Potential downsides to using VDI for BYOD
While VDI reduces security and compliance risks and can remove the need for IT to manage disparate devices, there are two major drawbacks to using VDI as a BYOD tool. First, VDI works only with a network connection -- preferably a strong one. Second, desktop user interfaces may not be compatible with every device.
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Since a VDI client -- whether it's a traditional thin client or a mobile device -- is simply a way to access the virtual machine, there needs to be a network connection between the VDI client and the desktop. Most products have some sort of over-the-Internet transport using Secure Sockets Layer (SSL) for encryption; these allow secure access to the virtual desktop from the Internet or any other untrusted network.
The speed and latency of that network can become an issue on the user end, as all screen updates must move over the network, and a slow network can make the virtual desktop slow to update its screen. Slowness is most often visible with mobile networks, although newer networks like LTE are raising the standard. In rural areas with 3G networks, staff are more likely to experience patchy coverage or reduced speed, leading to difficulties accessing their virtual desktop.
Some VDI products enable downloading the VM from the data center to a user's laptop and running the virtual machine on the laptop, removing the need for network access. But these offline VDI technologies are not recommended, especially for BYOD, since they remove the benefit of keeping applications and data inside the data center. Moreover, they usually don't work with Apple laptops or with most tablets and smartphones. In cases where connectivity is a problem, it usually makes more sense to give staff members a corporate-built laptop than to allow them to use their own device for work.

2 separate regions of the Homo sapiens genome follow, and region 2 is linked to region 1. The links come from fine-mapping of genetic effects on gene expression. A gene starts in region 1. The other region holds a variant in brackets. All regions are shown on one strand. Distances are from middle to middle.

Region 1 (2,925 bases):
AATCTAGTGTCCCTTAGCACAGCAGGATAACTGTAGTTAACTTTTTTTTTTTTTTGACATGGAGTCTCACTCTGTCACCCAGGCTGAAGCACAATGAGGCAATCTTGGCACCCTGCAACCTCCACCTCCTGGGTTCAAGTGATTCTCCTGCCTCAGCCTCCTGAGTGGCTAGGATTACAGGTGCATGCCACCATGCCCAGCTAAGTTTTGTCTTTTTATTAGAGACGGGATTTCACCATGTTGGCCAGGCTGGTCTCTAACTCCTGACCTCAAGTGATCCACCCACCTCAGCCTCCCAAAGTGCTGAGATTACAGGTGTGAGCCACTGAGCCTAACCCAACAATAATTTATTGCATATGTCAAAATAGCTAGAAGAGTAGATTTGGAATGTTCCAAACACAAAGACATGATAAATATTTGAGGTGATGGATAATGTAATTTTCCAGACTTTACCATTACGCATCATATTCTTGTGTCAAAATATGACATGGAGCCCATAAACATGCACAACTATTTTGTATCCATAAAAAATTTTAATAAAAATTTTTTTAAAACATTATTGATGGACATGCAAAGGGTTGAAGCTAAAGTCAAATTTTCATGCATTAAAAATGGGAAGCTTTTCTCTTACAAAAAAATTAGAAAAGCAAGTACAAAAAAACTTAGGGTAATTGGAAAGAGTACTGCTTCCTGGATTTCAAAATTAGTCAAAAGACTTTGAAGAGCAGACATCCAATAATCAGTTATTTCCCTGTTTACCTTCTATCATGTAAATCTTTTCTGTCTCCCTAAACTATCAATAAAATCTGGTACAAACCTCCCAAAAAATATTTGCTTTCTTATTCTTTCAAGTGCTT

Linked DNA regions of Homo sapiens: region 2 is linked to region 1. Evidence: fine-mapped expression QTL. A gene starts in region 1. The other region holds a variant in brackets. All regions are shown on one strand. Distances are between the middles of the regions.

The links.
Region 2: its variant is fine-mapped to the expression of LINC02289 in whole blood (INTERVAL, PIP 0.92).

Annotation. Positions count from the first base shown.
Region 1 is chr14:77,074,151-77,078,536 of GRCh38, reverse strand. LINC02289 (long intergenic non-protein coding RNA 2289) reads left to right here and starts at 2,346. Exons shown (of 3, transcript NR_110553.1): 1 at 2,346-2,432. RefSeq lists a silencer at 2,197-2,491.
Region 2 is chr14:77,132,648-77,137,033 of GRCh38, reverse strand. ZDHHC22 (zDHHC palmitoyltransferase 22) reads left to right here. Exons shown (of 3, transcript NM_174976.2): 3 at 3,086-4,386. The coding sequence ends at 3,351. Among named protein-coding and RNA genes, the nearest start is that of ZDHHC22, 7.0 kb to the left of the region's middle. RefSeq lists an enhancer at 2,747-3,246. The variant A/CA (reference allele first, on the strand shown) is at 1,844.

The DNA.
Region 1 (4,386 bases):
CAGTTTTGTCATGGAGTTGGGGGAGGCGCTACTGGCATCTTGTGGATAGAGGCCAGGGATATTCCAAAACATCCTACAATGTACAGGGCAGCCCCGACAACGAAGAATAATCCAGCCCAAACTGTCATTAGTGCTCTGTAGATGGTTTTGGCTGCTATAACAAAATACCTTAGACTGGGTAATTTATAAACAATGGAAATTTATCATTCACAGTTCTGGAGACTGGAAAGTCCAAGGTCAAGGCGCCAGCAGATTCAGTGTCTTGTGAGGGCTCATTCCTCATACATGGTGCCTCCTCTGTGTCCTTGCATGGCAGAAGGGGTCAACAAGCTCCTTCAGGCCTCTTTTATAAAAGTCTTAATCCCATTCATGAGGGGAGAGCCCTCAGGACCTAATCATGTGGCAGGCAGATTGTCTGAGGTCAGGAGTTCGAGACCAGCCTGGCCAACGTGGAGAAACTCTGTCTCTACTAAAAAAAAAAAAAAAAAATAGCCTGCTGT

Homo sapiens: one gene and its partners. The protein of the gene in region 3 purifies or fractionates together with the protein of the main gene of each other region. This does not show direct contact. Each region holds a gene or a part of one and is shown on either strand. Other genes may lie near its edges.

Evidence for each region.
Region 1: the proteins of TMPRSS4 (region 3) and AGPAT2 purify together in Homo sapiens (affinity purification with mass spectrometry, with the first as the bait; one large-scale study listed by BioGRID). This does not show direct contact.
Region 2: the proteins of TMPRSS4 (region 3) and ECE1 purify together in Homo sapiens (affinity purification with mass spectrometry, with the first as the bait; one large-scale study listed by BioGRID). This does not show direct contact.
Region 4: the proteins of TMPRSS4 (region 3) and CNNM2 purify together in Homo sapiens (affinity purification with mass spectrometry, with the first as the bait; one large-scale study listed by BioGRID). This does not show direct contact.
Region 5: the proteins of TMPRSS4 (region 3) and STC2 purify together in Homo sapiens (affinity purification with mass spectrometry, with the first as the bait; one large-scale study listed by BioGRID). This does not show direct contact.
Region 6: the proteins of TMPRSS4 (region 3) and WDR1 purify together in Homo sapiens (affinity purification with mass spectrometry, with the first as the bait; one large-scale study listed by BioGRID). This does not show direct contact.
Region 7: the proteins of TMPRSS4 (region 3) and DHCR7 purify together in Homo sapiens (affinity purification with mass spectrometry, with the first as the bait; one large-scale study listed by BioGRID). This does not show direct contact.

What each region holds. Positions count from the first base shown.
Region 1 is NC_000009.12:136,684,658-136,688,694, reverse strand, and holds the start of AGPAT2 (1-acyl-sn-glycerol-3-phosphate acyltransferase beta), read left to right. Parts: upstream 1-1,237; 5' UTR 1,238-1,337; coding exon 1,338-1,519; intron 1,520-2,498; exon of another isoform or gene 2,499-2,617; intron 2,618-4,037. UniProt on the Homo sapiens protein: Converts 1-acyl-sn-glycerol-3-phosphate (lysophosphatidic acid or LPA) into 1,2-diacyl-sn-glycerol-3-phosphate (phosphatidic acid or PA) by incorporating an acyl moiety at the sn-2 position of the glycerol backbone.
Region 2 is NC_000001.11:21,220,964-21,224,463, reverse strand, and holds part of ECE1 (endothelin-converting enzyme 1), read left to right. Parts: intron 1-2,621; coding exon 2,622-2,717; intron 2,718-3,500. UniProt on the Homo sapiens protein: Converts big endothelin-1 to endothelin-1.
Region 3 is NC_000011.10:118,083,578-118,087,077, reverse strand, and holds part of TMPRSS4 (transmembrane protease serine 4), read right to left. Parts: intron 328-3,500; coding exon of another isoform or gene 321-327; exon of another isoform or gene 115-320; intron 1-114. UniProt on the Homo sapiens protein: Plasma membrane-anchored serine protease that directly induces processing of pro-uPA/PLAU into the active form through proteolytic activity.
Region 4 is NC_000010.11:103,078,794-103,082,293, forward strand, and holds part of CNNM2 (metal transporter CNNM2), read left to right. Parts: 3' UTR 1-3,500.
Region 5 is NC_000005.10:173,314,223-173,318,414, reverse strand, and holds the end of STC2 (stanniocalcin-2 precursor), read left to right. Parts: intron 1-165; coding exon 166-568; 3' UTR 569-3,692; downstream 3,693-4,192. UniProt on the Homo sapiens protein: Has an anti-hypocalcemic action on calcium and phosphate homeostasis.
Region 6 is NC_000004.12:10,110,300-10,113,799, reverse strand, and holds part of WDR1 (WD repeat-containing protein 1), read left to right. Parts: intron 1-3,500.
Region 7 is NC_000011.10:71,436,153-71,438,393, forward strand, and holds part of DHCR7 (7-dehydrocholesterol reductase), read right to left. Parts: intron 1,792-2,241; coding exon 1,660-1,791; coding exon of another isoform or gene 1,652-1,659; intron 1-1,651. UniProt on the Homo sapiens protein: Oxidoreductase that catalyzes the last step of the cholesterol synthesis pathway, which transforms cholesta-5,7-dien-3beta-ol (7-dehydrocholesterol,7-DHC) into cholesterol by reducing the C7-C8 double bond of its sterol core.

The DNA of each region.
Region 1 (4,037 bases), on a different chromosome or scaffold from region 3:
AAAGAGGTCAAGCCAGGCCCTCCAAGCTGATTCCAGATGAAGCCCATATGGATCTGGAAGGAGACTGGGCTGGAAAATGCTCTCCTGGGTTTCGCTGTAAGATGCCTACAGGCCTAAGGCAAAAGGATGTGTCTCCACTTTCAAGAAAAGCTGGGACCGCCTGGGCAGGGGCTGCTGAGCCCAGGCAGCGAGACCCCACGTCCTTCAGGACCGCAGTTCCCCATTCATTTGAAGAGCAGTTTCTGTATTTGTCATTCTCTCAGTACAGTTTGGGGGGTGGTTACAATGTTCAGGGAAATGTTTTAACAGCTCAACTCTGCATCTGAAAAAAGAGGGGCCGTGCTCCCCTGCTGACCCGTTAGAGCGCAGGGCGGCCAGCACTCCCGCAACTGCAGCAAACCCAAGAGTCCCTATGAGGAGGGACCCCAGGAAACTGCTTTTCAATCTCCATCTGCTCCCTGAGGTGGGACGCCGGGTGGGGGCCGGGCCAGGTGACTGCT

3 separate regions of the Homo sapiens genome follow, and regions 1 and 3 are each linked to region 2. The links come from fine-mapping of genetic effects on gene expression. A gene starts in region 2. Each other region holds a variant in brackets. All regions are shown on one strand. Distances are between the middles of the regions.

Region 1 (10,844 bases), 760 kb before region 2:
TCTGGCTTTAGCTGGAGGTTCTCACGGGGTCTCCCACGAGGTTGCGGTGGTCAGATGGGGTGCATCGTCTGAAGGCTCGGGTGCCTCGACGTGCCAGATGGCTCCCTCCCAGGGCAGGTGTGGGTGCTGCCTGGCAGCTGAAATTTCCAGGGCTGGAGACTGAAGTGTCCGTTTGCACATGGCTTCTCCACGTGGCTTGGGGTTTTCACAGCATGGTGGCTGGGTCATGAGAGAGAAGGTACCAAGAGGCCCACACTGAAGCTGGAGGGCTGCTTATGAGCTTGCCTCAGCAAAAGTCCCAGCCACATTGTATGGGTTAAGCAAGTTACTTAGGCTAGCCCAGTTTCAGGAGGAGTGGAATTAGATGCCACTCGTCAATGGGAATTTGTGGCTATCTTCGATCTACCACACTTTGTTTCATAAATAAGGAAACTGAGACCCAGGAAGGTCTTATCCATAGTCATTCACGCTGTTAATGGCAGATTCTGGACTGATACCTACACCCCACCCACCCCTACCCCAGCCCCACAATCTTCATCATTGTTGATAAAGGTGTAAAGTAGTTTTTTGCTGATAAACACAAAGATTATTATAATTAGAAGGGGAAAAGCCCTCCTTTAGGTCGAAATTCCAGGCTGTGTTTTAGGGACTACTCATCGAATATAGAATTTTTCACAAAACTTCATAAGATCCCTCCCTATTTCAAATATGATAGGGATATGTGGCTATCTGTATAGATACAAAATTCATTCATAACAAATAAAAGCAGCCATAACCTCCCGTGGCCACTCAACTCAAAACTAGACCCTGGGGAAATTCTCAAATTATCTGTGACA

The other major obstacle to using VDI to facilitate BYOD management is that putting a modern desktop operating system onto a small handheld device or a device designed for touch is a real challenge. The issue is that most desktop operating systems are designed for a WIMP (Windows, Icons, Mouse, Pointer) interface. Tablets and smartphones don't have W, M or P -- instead, they have full screen applications and typically use touch. Whether this translation works for your staff depends largely on their purposes for using the VDI desktop and where they plan to use a mobile device.
Using a touch device as a VDI client may prove surprisingly useful with support from newer desktop operating systems and VDI client releases, but your VDI mileage will vary. Testing by real users and the real devices they will use is important in deciding if VDI should become part of your organization's BYOD policy.
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Alastair Cooke asks:
How would you use VDI to help manage BYOD?